According to some estimates, less than 5 percent of American Muslims voted for Romney. American Muslims, while by no means a large part of the electorate, as equal citizens of this country do not deserve to be demonized or have their patriotism questioned by campaigning Republicans.

Two stark reminders of the bigotry plaguing the GOP stand out: Last summer, Rep. Michele Bachmann (R) of Minnesota launched a McCarthy-esque witch hunt against American Muslims calling for investigations of Muslims working in the State department to determine their allegiances and whether they might be infiltrating the US government. And though time has passed, it’s hard to forget former presidential candidate Herman Cain’s May 2011 proclamation that he would not be inclined to appoint a Muslim as a member of his cabinet.

If Republicans still refuse to embrace American Muslims, they should at least learn from the last presidential election loss – that spewing what amounts to bigotry toward them, or others, is not winning the GOP votes from the broader diverse, educated, and independent electorate – votes that Republicans will need to remain competitive in the future.

And Republicans may find natural allies among Muslim Americans. From an ideological standpoint, there are some obvious points of overlap between Muslim-American values and conservative ideals, including the importance of traditional family values, self-reliance, and a pro-life stance. In many respects, most Muslims in America are as religious as Christians here. According to a 2011 Pew Research Center survey, 69 percent of American Muslims say that religion is very important in their lives, compared to 70 percent of Christians.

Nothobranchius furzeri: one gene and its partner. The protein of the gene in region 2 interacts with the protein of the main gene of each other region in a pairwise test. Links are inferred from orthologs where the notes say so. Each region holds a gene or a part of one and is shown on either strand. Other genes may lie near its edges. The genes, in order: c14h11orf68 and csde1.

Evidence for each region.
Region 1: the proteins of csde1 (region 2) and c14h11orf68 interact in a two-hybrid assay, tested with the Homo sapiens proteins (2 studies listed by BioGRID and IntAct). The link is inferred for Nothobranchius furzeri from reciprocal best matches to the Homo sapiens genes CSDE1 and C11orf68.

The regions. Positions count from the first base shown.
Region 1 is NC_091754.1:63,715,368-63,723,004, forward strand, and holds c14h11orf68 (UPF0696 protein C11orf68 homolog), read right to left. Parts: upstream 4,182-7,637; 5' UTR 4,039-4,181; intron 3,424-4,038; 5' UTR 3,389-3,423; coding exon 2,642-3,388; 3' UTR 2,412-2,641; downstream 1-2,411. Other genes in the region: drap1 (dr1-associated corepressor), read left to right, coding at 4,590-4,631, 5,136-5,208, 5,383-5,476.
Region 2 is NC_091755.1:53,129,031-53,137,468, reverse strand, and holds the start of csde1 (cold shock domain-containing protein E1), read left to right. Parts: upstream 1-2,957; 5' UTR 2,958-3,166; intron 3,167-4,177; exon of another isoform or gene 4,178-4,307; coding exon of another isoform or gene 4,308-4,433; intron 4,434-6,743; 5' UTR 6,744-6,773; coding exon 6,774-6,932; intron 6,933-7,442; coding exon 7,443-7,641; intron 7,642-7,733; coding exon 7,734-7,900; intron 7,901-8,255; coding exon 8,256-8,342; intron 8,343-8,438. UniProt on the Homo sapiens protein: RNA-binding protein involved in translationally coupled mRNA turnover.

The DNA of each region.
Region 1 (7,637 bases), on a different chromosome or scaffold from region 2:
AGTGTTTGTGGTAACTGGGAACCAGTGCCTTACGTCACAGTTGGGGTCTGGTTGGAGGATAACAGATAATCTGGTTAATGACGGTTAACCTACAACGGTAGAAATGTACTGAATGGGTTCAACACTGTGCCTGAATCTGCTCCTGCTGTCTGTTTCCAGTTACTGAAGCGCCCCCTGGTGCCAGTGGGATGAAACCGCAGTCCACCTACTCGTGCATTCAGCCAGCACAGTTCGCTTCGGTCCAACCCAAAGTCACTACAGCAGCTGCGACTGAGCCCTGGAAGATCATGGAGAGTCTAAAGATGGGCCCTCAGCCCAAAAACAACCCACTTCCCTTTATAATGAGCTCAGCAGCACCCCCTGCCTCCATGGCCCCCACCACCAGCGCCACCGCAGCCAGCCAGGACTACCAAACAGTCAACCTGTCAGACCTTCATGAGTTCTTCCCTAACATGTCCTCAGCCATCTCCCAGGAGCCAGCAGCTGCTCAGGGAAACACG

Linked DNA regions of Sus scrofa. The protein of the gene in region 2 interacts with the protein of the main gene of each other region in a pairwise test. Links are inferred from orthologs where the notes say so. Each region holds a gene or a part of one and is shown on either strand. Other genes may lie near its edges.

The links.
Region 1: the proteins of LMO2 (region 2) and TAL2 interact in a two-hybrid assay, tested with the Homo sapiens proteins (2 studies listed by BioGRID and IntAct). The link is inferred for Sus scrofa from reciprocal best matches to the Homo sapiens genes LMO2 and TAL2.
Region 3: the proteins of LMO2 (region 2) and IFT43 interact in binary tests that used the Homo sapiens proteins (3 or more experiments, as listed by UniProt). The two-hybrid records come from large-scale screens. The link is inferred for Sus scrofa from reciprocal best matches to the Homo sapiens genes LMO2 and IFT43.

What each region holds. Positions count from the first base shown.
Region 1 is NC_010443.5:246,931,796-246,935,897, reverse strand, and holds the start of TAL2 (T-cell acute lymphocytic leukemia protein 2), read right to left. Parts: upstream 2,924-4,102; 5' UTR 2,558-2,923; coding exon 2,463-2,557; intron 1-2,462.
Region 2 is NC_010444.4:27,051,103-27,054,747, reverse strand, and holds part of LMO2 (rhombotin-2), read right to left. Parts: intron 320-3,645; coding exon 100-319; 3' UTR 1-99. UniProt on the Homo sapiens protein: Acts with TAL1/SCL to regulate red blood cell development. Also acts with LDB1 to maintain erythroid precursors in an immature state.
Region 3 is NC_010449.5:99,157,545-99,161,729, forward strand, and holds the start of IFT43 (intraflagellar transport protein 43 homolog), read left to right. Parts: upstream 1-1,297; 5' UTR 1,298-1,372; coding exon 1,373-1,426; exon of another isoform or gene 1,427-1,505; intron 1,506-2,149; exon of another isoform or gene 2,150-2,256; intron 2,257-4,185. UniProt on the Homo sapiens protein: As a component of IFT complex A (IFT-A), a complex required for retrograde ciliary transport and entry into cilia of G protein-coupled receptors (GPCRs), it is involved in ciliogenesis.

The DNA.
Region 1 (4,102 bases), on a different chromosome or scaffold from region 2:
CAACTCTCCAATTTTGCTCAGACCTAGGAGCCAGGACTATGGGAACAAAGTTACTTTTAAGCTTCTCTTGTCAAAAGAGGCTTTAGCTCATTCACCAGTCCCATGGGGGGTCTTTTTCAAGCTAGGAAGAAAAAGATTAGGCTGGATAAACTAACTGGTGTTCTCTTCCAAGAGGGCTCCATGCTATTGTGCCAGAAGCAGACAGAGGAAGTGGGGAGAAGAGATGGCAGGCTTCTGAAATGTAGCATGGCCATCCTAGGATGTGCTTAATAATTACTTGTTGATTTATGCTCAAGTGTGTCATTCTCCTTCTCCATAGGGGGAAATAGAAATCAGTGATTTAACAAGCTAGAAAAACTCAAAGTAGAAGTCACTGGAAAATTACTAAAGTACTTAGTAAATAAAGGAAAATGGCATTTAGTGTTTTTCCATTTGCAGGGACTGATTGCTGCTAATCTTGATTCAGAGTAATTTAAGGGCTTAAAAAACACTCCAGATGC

In many ways, the teachings and practices of the Prophet Muhammad are consistent with conservative values of entrepreneurship and small government. For example, the prophet was a businessman and worked as a trader for most of his adult life. Upon establishing a government, he introduced a nominal tax rate (2.5 percent) on “net wealth.” This tax was an incentive to discourage hoarding and stimulate investments – not just to run government and redistribute income – as capital machinery, factories, and equipment were exempt from taxation.

And according to the Pew study, 20 percent of American Muslims are self-employed or small business owners, compared to 17 percent of the general public.

To win the hearts and minds of the American people in the years to come, it is time for Republicans to show leadership by either educating or eradicating the toxic voices within the party. Ronald Reagan, despite his shortcomings, was never short on respect for the individual, had an ability to disagree without being disagreeable, and lived the values of being a uniter and not a divider.

If the GOP embraces Reagan’s values of civility and inclusiveness, then I, along with other “closet Republicans” who represent America’s rich diversity will step out and be prepared to wholeheartedly support a revived Republican party.

Zargham Shah has been an investment banker and is a student at the John F. Kennedy School of Government at Harvard University. An immigrant from Pakistan, he first came to the United States with his family at the age of three and is now settled in Chicago with his wife and two children.